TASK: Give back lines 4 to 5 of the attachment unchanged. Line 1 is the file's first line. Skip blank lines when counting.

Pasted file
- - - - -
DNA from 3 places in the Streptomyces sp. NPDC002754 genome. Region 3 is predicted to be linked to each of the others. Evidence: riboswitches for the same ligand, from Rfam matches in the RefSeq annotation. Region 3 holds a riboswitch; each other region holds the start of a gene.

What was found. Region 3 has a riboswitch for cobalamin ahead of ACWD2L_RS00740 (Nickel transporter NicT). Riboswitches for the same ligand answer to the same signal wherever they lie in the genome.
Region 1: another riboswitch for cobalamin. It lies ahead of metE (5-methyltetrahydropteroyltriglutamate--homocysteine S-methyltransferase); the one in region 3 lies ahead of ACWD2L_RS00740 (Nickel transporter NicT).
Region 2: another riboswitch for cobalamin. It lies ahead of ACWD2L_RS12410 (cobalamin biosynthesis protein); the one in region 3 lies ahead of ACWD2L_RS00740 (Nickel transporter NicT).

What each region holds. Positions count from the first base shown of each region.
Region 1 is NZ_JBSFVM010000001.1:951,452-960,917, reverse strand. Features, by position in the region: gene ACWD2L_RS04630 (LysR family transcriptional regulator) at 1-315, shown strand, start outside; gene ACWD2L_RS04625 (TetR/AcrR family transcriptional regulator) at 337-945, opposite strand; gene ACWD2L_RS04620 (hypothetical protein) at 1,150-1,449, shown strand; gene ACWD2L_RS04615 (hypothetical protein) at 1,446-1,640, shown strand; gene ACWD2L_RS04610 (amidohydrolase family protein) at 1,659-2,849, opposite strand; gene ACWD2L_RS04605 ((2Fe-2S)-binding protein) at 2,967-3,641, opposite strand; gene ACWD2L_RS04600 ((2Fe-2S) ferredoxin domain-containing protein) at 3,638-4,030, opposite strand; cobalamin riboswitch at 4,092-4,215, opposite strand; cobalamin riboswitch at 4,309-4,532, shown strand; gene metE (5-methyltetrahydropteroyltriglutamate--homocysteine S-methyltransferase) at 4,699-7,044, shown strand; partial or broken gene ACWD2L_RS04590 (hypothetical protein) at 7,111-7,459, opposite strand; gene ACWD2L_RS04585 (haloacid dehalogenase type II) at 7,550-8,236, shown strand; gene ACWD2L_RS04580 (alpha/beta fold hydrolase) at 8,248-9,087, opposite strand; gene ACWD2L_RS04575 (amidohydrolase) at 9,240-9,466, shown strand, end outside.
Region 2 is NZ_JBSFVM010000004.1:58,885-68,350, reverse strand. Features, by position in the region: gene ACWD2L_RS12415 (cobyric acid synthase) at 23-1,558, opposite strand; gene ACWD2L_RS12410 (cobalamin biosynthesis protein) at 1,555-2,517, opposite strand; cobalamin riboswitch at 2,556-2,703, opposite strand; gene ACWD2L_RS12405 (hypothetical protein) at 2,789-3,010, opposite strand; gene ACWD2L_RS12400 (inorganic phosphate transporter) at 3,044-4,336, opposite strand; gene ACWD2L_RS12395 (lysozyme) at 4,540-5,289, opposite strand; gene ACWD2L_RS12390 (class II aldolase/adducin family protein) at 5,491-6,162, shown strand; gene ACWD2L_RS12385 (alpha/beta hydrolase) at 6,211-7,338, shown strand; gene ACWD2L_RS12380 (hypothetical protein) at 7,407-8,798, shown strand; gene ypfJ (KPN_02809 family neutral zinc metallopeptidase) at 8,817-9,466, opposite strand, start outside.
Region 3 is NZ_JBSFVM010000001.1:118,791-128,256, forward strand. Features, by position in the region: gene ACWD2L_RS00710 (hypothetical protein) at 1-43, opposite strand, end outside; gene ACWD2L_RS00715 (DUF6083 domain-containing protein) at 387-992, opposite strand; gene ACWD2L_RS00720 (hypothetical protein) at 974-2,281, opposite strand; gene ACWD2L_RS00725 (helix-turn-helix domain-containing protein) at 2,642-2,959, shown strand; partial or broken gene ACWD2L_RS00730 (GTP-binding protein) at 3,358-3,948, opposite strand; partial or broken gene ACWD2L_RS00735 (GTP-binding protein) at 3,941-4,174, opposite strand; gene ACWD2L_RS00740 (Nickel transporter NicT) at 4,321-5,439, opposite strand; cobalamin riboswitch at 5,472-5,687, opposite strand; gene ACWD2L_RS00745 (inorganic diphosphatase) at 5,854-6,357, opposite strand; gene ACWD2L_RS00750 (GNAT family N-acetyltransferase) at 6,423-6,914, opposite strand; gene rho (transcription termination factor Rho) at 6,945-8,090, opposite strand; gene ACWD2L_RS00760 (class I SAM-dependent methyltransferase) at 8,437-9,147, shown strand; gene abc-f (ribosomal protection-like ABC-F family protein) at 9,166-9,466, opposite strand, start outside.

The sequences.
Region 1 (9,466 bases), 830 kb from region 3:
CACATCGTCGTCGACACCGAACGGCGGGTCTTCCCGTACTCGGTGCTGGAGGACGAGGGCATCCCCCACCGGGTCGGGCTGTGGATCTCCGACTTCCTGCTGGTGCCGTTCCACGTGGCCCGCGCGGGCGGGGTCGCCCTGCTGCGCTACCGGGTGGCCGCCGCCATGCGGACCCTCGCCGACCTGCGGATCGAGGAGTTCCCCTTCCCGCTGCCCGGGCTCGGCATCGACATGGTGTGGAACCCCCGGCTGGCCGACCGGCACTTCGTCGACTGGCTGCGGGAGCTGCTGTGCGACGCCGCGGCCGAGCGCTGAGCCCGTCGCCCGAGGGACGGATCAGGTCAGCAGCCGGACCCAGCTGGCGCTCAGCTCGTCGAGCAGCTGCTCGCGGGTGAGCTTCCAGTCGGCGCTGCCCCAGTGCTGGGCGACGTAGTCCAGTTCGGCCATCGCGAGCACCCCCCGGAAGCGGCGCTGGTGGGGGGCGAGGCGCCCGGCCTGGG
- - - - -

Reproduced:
Region 2: another riboswitch for cobalamin. It lies ahead of ACWD2L_RS12410 (cobalamin biosynthesis protein); the one in region 3 lies ahead of ACWD2L_RS00740 (Nickel transporter NicT).

What each region holds. Positions count from the first base shown of each region.